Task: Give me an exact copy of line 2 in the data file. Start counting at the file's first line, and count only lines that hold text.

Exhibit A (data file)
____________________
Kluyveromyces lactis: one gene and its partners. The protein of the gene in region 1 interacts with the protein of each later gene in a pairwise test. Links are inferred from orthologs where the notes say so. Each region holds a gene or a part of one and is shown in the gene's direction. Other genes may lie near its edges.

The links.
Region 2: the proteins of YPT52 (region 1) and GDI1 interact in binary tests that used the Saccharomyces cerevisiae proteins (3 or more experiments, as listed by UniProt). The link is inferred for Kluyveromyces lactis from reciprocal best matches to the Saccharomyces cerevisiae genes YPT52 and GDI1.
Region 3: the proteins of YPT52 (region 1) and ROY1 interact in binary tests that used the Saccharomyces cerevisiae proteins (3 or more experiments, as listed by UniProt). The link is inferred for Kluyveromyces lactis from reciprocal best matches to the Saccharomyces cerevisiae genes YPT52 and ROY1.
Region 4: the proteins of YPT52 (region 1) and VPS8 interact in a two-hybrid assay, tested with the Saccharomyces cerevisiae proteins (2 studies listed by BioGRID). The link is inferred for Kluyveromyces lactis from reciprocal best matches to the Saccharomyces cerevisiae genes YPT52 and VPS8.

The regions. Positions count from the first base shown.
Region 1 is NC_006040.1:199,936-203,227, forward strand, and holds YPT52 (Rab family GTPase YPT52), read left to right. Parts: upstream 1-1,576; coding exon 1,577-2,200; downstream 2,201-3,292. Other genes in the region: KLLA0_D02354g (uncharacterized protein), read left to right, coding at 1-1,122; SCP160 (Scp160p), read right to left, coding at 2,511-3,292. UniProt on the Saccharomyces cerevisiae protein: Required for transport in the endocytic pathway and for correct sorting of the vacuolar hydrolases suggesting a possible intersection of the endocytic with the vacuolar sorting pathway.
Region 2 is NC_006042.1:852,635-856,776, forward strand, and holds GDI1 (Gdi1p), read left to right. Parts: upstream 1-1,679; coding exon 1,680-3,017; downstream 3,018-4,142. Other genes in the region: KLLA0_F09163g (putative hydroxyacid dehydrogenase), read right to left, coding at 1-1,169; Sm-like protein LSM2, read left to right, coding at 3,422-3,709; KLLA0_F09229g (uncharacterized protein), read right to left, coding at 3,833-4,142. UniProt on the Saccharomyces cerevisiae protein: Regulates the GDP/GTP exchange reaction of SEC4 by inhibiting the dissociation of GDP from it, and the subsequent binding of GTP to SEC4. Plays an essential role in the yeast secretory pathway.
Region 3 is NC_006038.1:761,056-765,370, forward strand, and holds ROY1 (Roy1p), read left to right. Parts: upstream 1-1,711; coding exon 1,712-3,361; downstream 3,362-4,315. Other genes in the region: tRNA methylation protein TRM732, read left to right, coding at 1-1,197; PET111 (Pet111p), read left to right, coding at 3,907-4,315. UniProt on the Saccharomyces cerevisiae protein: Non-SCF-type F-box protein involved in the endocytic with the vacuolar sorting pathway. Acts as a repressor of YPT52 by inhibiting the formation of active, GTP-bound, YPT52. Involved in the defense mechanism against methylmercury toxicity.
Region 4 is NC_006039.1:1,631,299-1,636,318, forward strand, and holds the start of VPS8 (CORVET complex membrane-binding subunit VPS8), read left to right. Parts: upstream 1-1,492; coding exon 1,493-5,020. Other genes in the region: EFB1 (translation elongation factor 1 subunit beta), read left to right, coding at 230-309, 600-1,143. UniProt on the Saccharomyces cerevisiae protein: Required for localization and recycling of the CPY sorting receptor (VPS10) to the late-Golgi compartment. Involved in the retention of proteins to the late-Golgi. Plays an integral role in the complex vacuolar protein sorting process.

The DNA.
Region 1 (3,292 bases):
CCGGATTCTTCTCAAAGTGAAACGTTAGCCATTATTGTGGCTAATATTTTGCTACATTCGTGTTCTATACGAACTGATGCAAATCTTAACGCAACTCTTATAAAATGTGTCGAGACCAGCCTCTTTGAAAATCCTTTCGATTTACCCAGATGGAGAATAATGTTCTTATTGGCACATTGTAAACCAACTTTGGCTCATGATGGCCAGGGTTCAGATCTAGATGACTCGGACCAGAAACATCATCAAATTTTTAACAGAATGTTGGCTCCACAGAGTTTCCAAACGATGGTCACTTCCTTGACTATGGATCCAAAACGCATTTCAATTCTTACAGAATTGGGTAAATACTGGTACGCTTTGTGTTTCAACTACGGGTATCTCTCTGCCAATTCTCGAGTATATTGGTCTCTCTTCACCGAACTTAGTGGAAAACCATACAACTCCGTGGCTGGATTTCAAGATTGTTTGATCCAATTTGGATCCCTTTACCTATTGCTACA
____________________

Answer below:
The links.